Yes, that's my point exactly. That's why I feel that the rule is overly-conservative.
AxiomOfChoice
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June 5th, 2014 at 11:37:16 AM permalink
Quote: AcesAndEights

I've mentioned Mr. Money Mustache before. It's a great blog/community/fake religion/lifestyle. All about spending less money, saving more, and retiring earlier. There's no reason the vast majority of middle class Americans need to work until 60 or 65, but to decrease that number you have to start cutting out expenses. Cable TV, brand new gas guzzling cars used for ridiculous commutes, expensive restaurant meals multiple times per week...these are some of the top offenders MMM will advise you to cut out. It's not for everyone. I'm not an extreme MMM adherent, although my biggest transgression against the God of Frugality is alcohol, which I'm not willing to give up :).



I think that this advice can be taken too far, especially if you work in a field where your income goes up significantly as you gain more experience (as you do, IIRC). I think you mentioned elsewhere that you were a software engineer. It's not unreasonable to expect your compensation to double every 5-7 years. This leads to an interesting problem -- you sacrifice and scrimp and save now to save what seems like a lot of money, only to find out, in a few years, that all that money that you saved over several years is now what you save in just a few months. It no longer seems like such a large amount of money. So, was it really worth it to deprive yourself for all those years?
1BB
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June 5th, 2014 at 11:47:55 AM permalink
Quote: kewlj

On my trips to South Point, I usually get a couple of the 75 cent Vienna hot dogs from the cart. So the lady working the cart is wearing the obligatory food service worker, disposable gloves. So she gets your hot dog out of the compartment, puts it on a roll and puts what ever condiments you request on it and then hands it to you. She then collects the money, filthy germ infested money, from you. And then it's on to the next customers hot dog. Lol. It is surprising to me, that customers (always a line), South Point, nor the health inspectors don't see any sort of problem with this.

And I don't mean to pick on South Point, as there are similar hot dog cart operations at other casino's like Gold Coast and El Cortez, to name a few. Any place where there is one worker handling the food and money seems problematic. But, I am heading down there today and looking forward to my hot dog. :)



Don't forget the buffet. The omelet makers get tips, grab them immediately and then handle food.

This one doesn't involve the handling of money but is probably even worse. How about people in the buffet lines eating from their overstuffed plates, licking their fingers and then using the serving utensils that everyone else has to use? Look for it the next time you partake. I guarantee it will take only a few minutes to spot an offender. Once you do the buffet will never be the same as you won't be able to stop yourself from looking for this disgusting behavior.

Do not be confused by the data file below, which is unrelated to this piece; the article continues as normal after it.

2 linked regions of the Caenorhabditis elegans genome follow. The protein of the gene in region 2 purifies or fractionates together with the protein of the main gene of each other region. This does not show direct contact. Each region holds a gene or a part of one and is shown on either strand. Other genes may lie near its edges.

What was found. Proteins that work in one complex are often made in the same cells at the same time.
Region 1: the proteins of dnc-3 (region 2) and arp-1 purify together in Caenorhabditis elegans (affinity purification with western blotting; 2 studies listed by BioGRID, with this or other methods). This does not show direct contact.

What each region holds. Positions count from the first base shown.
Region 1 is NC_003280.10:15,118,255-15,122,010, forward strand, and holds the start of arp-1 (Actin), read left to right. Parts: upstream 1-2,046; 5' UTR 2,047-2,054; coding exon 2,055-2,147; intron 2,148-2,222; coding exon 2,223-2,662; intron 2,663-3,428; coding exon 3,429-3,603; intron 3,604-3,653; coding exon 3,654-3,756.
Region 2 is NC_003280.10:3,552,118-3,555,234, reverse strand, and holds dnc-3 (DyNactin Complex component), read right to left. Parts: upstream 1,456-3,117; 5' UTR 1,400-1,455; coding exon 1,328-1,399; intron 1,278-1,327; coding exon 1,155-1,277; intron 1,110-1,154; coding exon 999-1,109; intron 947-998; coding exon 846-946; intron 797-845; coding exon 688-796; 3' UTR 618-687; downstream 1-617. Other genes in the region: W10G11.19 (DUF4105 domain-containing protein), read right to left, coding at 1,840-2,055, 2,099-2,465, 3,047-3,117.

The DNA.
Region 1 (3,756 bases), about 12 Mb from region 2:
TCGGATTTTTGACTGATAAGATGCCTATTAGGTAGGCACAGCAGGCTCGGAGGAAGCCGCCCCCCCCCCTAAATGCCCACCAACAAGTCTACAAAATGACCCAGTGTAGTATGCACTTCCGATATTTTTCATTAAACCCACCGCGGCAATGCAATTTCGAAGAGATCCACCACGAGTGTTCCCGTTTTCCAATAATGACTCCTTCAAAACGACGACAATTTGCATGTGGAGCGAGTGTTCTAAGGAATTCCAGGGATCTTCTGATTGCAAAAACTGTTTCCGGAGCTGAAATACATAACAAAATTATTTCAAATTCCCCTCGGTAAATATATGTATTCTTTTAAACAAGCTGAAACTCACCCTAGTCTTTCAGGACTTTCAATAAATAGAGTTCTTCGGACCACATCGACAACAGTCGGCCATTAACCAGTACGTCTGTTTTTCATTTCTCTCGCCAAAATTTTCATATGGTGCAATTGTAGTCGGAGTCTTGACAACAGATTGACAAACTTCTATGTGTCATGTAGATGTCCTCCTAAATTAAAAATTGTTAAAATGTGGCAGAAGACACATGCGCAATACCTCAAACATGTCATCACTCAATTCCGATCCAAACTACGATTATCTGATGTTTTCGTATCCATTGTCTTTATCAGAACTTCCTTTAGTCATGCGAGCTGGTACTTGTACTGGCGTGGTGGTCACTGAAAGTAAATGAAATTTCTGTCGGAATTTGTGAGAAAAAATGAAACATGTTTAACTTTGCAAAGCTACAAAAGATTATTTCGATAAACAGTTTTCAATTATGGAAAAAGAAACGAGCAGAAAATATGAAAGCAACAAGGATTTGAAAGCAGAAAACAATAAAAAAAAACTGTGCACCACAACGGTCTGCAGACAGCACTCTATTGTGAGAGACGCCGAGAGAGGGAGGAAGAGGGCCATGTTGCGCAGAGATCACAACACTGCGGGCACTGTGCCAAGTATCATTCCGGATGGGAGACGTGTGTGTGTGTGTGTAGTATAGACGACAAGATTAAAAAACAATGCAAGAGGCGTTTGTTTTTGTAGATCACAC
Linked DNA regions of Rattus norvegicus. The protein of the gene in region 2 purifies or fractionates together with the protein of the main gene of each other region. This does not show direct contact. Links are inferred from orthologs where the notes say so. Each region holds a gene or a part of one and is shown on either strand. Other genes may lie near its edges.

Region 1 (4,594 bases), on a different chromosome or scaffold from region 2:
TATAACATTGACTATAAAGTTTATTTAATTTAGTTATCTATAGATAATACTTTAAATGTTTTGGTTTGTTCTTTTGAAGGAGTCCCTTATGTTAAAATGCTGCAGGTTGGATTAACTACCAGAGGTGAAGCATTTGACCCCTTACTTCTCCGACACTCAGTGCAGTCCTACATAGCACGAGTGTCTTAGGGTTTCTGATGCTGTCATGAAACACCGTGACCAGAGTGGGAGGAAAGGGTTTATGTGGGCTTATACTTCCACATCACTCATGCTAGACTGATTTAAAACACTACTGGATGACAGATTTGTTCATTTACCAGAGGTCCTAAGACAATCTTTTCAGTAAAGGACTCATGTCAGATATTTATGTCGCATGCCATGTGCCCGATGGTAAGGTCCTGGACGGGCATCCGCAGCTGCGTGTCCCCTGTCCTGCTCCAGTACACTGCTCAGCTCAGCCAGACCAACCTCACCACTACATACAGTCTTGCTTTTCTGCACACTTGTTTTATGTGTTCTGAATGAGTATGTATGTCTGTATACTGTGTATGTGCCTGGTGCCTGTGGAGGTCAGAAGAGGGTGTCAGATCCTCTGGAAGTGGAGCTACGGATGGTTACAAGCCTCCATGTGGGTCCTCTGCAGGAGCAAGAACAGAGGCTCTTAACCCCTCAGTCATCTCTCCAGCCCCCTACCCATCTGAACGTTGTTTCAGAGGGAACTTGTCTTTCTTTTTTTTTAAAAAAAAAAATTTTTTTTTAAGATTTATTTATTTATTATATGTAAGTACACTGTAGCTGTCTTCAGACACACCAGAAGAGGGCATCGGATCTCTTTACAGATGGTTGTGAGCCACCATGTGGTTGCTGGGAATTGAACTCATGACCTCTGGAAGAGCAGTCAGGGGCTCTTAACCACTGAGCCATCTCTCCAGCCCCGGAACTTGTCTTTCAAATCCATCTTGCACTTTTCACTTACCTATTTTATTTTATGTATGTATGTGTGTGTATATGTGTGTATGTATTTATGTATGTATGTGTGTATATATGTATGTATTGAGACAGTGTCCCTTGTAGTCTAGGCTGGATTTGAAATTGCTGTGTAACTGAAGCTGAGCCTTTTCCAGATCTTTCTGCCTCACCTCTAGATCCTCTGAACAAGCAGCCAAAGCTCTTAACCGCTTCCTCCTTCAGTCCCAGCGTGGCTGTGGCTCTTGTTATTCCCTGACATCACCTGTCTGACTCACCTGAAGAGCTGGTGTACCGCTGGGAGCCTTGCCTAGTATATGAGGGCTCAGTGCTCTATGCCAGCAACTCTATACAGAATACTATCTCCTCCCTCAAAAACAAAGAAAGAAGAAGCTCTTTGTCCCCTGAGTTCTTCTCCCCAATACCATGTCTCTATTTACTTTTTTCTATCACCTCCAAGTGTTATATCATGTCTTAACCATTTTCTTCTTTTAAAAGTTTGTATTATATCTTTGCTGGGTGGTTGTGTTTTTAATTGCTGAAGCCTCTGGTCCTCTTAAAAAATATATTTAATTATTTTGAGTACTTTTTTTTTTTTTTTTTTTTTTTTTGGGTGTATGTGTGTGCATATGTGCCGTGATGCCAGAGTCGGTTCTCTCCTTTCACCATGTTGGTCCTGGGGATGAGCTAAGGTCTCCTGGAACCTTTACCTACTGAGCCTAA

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wudged
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June 5th, 2014 at 11:49:45 AM permalink
Quote: 1BB

Don't forget the buffet. The omelet makers get tips, grab them immediately and then handle food.

This one doesn't involve the handling of money but is probably even worse. How about people in the buffet lines eating from their overstuffed plates, licking their fingers and then using the serving utensils that everyone else has to use? Look for it the next time you partake. I guarantee it will take only a few minutes to spot an offender. Once you do the buffet will never be the same as you won't be able to stop yourself from looking for this disgusting behavior.



How long before buffets have the sanitizing wipes you see at the grocery store for wiping down your shopping cart?
petroglyph
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June 5th, 2014 at 12:31:43 PM permalink
Quote: Face

Spiders. Maybe Australians get a slight pass, but why in the blue hell are so many people, or anyone, really, afraid of these things?

When’s the last time you were attacked by a spider? When was the first time? I bet there wasn’t one. When have you just been going about your day and had a spider light upon you and sink his fangs in? Never!

I can understand not liking them. I can understand not wanting them in your house. But to see grown folk losing their minds because they glimpse one, or get pee-pants upset when one touches them, boggles my mind. You’re a grown ass adult!

I see a daddy long legs or a wolf spider where it’s not supposed to be, I cup my hand over it, it latches on, and I take it outside. Spiders moved – over 9,000! Times bit – 0.

Snakes, bats, frogs… if you have an irrational fear of these, I can’t help but judge you. At least until someone explains it in a way I can understand.




Face, me thinks you just have some really wimpy spiders and snakes. J/K One need not fear them to have a great deal of respect.

We could really use a guy like you down here to take point on our trail hikes.